The Madrid Protocol is the only treaty that has any type of effect on the United States trademark laws, when comparing it to its predecessor, the Madrid Agreement. The reason being solely the fact that the United States is only a signatory to the Madrid Protocol, and adheres to only the trademark laws or provisions provided by that system of legislature.
The United States joined the Madrid Protocol in 2003. Reasons as to why it failed to register any earlier, or why it never became part of the Madrid Agreement altogether is still to be determined. However, the convenience factor provided under the Madrid Protocol proved to be attractive enough for the U.S. to finally join, which would ultimately have an impact in terms of its own national trademark laws. The impact may not be as stunning as may be inferred; dealing with trademarks both on the national and international level may prove to be a seemingly daunting task.
However, the United States itself only acts as an intermediary faction in terms of international trademark registrations. The International Bureau is the faction charged with the actual administrative processes and procedures regarding all aspects of international trademark laws. The United States Patent and Trademark Office only accepts the required applications and fees, and forwards them to the Bureau.
The only process they are involved in is the actual examination of trademark to be considered at the international level. However, this process is no different than registering a trademark on the domestic or federal levels, for the Madrid Protocol calls for such examinations to be carried out as if they were do be registered under those circumstances.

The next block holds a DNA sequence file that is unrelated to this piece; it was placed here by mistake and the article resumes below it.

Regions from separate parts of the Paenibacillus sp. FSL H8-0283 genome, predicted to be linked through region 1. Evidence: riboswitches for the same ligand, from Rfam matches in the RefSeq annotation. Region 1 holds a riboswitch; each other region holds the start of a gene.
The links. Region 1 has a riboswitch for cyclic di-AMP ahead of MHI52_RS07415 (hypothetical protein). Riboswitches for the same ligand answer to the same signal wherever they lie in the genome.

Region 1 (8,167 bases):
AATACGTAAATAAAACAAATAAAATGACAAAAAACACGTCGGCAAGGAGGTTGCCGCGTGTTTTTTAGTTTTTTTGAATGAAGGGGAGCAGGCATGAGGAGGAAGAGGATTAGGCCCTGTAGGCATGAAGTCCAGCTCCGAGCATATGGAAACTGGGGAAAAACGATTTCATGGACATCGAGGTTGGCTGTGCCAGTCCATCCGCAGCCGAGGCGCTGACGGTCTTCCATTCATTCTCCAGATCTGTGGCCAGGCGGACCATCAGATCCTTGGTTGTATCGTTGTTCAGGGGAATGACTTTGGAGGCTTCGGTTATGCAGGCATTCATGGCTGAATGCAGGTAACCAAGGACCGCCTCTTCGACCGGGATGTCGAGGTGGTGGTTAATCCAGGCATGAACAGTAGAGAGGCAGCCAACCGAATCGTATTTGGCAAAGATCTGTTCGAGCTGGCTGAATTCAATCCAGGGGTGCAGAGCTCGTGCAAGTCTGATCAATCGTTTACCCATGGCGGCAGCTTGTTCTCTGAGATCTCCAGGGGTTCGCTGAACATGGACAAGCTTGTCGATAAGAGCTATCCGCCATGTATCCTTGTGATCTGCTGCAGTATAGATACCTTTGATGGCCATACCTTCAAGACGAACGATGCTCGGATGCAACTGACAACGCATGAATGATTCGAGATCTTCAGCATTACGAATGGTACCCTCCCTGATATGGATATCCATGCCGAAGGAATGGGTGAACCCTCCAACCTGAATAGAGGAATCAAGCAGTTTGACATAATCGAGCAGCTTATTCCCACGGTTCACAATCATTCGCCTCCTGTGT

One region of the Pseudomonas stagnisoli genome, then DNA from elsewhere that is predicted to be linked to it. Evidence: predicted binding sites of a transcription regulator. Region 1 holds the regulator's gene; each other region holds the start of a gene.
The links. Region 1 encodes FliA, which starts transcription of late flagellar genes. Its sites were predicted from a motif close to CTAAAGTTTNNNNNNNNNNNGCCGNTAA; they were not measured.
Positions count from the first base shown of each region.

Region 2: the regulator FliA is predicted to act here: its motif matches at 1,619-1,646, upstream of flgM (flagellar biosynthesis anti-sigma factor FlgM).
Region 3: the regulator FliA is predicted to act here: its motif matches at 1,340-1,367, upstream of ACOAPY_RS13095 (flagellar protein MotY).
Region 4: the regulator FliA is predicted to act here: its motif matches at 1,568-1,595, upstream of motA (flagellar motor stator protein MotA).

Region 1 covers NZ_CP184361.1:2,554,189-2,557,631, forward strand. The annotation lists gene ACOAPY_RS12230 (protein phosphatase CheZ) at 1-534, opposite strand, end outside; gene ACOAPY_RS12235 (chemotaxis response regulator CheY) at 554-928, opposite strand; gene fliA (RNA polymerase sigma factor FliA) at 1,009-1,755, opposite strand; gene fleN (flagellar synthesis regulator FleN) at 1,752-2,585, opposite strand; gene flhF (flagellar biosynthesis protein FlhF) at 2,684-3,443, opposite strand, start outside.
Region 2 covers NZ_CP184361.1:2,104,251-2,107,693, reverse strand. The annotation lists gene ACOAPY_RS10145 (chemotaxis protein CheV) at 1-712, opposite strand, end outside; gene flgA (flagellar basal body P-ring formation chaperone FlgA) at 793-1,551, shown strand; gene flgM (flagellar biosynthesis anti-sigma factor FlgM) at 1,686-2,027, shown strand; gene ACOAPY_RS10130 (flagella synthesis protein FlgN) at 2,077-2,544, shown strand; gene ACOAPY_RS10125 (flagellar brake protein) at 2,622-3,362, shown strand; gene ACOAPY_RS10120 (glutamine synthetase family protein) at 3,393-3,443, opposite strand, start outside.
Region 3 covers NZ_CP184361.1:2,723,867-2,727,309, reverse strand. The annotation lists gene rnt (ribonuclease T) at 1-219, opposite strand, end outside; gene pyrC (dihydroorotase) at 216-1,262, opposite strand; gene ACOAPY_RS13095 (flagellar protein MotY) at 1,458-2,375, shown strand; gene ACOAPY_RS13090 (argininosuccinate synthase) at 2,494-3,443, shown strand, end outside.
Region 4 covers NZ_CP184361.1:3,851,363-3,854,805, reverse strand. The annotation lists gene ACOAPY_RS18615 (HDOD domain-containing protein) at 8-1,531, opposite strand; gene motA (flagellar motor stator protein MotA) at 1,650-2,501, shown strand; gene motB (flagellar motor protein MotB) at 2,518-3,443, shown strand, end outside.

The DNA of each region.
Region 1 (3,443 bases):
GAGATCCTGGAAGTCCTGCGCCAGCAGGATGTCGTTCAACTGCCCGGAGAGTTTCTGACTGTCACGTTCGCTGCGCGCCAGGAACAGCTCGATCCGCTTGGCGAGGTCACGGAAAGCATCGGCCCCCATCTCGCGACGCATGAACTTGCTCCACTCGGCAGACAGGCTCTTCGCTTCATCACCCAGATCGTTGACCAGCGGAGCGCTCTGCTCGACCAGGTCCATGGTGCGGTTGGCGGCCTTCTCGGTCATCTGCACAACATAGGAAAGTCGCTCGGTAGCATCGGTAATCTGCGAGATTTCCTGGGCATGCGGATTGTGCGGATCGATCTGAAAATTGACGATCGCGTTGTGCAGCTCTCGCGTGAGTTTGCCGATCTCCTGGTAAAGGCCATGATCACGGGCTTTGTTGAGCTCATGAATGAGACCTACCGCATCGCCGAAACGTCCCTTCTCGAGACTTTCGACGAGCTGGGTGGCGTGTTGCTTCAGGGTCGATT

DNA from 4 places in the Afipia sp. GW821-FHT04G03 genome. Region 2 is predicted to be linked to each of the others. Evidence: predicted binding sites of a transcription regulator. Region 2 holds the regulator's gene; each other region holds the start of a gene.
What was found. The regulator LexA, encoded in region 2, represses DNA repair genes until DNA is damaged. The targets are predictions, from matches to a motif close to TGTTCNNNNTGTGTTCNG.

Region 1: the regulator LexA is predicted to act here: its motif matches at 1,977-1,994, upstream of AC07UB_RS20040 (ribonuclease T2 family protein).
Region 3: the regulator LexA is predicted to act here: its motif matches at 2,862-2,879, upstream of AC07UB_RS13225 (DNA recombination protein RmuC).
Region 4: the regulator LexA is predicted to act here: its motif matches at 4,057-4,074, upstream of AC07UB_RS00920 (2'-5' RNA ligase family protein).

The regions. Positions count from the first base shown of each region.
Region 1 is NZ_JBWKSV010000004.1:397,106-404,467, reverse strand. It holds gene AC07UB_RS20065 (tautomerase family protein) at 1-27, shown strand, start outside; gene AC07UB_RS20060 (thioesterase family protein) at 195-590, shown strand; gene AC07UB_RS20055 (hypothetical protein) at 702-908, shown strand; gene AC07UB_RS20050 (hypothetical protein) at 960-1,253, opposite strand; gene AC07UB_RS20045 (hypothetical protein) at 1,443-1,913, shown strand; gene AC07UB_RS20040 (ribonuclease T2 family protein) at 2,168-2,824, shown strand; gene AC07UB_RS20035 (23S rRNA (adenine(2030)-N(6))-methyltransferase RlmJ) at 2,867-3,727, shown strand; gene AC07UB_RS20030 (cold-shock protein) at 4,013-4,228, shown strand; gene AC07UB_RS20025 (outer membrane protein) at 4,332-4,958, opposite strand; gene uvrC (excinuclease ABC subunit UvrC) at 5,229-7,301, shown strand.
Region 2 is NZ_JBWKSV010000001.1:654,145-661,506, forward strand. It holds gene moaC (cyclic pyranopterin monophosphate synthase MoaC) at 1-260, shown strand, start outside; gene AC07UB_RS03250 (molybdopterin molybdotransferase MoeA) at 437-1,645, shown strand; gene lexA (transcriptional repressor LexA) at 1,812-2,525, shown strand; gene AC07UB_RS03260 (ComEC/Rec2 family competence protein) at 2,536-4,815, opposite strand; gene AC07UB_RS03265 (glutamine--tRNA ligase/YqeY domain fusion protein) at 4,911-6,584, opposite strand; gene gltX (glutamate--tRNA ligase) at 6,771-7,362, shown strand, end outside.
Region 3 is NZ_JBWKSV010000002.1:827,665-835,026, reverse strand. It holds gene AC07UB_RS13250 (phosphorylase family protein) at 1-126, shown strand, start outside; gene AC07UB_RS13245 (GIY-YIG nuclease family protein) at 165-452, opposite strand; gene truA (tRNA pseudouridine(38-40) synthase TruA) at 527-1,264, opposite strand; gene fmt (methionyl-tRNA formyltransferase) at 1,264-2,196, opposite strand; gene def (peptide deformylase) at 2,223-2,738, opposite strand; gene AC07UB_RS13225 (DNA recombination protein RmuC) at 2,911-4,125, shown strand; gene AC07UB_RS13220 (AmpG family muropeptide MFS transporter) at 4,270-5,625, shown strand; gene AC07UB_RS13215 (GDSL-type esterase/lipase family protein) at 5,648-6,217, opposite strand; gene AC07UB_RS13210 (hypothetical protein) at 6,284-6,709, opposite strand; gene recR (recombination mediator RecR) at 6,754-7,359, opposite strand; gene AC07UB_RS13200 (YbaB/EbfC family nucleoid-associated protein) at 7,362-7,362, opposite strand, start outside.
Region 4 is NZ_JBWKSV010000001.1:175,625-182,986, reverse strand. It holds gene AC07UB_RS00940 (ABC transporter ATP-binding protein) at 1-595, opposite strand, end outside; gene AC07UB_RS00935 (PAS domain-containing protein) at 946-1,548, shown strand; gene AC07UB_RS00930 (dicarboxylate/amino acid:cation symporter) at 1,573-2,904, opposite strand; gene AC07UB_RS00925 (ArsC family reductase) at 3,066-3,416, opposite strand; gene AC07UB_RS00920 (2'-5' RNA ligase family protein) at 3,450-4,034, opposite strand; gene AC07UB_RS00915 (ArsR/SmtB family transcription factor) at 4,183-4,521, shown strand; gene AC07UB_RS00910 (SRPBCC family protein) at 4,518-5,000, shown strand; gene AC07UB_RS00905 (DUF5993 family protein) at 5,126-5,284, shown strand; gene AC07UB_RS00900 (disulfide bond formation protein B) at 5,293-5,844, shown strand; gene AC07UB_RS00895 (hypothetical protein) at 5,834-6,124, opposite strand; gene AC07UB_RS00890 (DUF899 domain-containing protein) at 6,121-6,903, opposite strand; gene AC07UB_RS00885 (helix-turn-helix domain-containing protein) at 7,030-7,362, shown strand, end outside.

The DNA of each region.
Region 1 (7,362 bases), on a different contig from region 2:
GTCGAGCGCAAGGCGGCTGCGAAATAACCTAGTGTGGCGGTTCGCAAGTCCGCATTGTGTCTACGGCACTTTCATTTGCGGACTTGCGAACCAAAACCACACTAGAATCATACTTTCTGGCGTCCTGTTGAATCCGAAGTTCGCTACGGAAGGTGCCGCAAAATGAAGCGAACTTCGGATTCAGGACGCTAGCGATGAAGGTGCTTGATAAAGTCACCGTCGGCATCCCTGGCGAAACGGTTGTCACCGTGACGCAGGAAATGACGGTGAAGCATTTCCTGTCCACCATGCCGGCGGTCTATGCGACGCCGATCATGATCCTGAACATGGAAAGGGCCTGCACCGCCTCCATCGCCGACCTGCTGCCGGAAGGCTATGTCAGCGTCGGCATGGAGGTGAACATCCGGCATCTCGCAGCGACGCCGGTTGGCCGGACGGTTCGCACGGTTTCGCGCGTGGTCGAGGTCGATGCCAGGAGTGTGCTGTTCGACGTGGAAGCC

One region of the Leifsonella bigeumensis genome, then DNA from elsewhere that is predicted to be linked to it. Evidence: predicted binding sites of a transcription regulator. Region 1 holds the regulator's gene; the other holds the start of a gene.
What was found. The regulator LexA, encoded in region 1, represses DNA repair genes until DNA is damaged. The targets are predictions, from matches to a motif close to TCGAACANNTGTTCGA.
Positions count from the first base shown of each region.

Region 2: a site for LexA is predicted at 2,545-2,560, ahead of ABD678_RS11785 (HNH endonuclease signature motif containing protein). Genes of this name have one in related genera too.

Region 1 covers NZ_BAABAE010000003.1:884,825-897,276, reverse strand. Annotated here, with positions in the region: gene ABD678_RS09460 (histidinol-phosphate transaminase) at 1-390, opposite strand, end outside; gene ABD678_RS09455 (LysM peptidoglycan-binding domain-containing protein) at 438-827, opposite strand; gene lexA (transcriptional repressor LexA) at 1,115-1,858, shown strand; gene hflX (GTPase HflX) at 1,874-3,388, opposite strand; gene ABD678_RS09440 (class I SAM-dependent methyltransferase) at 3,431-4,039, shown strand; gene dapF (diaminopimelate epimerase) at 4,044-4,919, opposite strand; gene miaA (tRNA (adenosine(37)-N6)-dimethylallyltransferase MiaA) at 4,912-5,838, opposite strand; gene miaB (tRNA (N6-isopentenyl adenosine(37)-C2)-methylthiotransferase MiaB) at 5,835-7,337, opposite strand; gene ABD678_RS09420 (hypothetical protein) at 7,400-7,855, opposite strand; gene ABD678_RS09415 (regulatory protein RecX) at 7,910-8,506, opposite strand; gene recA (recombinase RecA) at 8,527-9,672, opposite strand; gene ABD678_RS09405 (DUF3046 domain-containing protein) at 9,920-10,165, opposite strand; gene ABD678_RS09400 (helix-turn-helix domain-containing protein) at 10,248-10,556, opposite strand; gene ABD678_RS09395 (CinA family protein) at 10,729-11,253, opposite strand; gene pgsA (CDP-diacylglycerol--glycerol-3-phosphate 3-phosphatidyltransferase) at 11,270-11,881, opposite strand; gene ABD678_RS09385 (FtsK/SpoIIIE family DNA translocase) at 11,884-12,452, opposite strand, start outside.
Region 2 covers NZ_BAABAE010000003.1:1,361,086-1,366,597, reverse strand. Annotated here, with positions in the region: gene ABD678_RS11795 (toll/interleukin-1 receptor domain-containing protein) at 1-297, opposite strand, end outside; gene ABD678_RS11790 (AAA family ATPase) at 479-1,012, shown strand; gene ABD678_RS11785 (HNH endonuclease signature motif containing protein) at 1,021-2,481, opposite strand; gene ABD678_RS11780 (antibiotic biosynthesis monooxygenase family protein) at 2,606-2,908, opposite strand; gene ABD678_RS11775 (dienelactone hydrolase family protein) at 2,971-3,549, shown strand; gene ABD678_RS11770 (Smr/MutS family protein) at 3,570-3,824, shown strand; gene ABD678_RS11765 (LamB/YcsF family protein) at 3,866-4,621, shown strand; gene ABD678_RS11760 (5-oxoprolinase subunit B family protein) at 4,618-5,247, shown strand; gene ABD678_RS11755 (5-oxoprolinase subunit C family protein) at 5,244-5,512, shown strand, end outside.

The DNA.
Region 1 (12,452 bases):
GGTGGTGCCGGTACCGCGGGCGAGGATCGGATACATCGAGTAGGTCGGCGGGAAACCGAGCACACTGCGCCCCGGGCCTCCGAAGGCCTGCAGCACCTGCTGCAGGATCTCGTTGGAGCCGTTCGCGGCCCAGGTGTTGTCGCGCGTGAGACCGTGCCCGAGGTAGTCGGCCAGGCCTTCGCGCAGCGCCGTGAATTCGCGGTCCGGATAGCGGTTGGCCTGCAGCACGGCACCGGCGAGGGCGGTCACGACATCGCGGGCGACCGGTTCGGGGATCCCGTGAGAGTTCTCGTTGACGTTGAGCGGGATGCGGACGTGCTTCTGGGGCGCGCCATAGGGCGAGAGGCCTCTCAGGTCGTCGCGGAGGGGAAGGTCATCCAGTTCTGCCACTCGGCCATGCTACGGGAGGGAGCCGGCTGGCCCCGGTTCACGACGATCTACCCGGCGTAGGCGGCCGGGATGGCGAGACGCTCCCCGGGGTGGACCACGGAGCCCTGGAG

In actuality, the Madrid Protocol does not actually have any specific implications on United States trademark laws, but rather just compounds their applications to foreign trademarks to be considered and protected under our domestic policies. Foreign marks in the U.S. must adhere to the United States trademark laws, as if they were nationally registered. Therefore, our policies actually influence outside trademarks, rather than the Madrid Protocol influencing our national legislation on trademark laws.
The actual application and registration process of an international trademark is very similar to those provisions and requirements instated by national or federal trademark registration procedures in the United States. The implications of the Madrid Protocol statutes have no real effect on the actual trademark laws of the United States, however, the responsibility of maintaining an internationally registered trademark falls squarely on the shoulders of the trademark’s owner or holder, which must comply with the U.S. trademark laws in order to have the international rights and protections secured in foreign nations.